FR: I was given a strict schedule

Discussion in 'French and English Grammar / Grammaire française et anglaise' started by widdlywoddlywoo, Jul 12, 2013.

  1. widdlywoddlywoo New Member

    English
    Hi, I'm trying to write in the passive voice using the verb 'donner' in the imperfect tense, I'm not sure if I've done it correctly.

    Here's my attempt:

    "j’étais donnée un emploi du temps strict par mes collègues"

    OR

    "j'étais me donnée un emploi du temps strict par mes collègues" (because it's donner à qqn)

    Also, I've added an agreement to donner because I'm female, is that correct?

    Thanks in advance.
     
  2. Yendred Senior Member

    Paris
    Français - France
    donner can't be used in the passive voice. If you really want to turn the sentence this way, you can use the following:
    Je me suis vu donner un emploi du temps strict par mes collègues
    (note that there is no agreement "vue" with this form).

    But this form is rather clumsy. You should simply say:
    On m'a donné un emploi du temps strict.
     
  3. moustic Senior Member

    near Limoges
    British English
    As Yendred says, it's impossible to translate this type of passive directly into French.
    Only the direct object can be used as the subject of a passive sentence, i.e. "un emploi du temps strict" and not the indirect object "à moi".
    -> Un emploi du temps strict m'a été donné par mes collègues.
     
  4. Oddmania

    Oddmania Senior Member

    France
    French
    Hi,

    Be careful, there are a lot of English verbs that can be put into the passive voice, while their French equivalent can't! In order to put a verb in the passive voice, it must be possible for the verb to take direct complements. For instance:

    Attaquer quelqu'un (direct complement) → J'ai été attaqué (I have been attacked) :tick:
    Parler à quelqu'un (indirect complement) → J'ai été parlé (I have been talked) :cross:

    In English, verbs like to tell or to give can be followed by direct complements. Those direct complements are often people : I told Jessica... I gave Andrew... Thus, you can perfectly say Jessica was told... or Andrew was given...

    On the other hand, the French equivalents to those verbs works differently. People are usually indirect complements, while direct complements are things, objects:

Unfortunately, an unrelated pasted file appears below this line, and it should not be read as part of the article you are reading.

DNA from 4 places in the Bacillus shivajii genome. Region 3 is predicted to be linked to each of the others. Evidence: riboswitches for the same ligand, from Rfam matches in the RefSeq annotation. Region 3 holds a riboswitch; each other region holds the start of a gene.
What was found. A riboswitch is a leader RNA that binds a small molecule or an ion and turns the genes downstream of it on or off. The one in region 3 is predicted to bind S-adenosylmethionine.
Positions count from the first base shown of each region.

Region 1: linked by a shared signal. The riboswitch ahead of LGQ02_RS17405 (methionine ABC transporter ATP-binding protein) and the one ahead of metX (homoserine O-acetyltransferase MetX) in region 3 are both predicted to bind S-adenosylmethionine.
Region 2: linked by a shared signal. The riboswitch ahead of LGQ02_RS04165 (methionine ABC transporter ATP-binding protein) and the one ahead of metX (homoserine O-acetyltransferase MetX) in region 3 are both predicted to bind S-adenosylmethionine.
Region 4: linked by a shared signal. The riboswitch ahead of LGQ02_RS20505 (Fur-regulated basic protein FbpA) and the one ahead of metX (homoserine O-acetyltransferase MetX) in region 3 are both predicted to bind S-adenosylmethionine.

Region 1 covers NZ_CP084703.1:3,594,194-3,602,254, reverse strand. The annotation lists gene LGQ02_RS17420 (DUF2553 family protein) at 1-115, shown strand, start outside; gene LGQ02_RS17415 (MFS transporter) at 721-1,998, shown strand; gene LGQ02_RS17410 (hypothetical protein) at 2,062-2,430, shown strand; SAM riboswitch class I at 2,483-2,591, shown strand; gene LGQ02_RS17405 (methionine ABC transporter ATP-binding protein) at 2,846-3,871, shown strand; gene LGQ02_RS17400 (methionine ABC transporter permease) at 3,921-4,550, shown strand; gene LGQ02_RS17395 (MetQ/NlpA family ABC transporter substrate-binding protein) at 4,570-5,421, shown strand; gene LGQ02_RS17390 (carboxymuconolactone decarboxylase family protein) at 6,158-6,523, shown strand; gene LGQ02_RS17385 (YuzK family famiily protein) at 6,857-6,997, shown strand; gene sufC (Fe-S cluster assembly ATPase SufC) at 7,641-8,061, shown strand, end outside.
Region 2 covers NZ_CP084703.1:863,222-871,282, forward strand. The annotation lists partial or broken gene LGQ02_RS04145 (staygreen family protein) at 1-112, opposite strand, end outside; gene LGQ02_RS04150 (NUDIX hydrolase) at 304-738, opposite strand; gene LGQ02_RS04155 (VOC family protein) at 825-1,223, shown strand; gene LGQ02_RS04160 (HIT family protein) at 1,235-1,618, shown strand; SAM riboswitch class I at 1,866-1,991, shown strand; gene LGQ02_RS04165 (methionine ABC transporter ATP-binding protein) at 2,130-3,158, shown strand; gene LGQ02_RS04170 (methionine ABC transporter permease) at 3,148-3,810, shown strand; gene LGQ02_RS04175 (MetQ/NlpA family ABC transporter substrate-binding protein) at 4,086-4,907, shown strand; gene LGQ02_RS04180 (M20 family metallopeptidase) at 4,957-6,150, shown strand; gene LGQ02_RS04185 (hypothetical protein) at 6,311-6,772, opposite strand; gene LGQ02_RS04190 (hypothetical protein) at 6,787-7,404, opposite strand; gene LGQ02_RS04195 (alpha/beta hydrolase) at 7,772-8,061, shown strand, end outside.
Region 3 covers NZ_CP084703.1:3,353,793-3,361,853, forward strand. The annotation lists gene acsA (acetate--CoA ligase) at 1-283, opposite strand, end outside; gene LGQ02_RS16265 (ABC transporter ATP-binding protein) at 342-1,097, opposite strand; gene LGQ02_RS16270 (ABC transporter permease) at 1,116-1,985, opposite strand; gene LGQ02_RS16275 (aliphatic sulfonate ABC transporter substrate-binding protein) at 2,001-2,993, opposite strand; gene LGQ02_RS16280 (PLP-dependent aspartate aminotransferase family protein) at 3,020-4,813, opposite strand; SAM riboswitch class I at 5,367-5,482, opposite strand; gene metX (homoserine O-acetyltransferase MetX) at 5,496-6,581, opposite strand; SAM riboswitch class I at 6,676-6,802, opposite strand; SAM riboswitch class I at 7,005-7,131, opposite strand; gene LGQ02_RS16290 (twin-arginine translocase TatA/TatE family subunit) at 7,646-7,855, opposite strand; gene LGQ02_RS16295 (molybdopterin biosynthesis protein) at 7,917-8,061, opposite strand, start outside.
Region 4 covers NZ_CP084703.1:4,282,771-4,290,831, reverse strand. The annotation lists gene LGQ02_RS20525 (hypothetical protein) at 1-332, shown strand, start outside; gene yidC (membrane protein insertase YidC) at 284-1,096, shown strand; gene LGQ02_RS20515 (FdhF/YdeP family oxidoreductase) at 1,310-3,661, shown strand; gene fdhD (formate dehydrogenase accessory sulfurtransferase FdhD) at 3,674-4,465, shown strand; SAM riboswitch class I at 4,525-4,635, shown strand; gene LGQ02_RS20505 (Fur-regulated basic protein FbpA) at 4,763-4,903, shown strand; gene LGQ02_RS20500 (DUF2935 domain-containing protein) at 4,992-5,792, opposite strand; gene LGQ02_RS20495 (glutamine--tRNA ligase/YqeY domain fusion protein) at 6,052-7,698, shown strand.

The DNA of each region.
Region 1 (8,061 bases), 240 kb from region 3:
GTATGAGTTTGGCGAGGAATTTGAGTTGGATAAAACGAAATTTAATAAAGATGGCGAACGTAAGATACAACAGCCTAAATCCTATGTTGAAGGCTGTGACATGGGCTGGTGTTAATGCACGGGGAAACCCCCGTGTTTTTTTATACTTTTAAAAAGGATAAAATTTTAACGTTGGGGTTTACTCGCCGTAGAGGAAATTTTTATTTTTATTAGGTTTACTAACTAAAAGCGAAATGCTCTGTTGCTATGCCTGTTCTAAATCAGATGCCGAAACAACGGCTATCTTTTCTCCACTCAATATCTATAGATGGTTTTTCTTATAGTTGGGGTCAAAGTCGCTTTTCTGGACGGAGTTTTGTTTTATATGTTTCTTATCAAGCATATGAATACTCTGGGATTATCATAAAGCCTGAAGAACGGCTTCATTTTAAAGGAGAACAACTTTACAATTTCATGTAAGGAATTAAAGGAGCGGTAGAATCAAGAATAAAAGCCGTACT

...Dire quelque chose (direct) à quelqu'un (indirect),
    ...Donner quelque chose (direct) à quelqu'un (indirect).

    Thus, you can use those verbs in the passive voice but only if it refers to the direct complement. For instance:

    J'ai donné une pomme à Andrew →Une pomme a été donnée à Andrew :tick: but definitely not Andrew a été donné une pomme :cross: because in French, Andrew is an indirect complement.

    When a verb can't be put into the passive voice, we usually use the neutral pronoun on : I was told, I was givenOn m'a dit, On m'a donné,... (= Someone told me, someone gave me).
     
  5. widdlywoddlywoo New Member

    English
    Thank you everyone, your explanations have made it much clearer for me now.
     
  6. LV4-26

    LV4-26 Senior Member

    The form with on -- as in Yendred's on m'a donné un emploi du temps strict -- is generally a good solution to translate the passive voice.

    Unfortunately, it doesn't work everywhere. One possible reason for that is the presence of an "agent" -- here mes collègues --.
    The question to ask then is "is the agent really indispensable?"
    Note that, even in English, relatively few passive sentences include an agent.
     
  7. Marie3933

    Marie3933 Senior Member

    España
    français
    Dans l'affirmative, on peut employer la voix active :
    Mes collègues m'ont donné un emploi du temps strict.
    J'ai reçu de mes collègues un emploi du temps strict.
     

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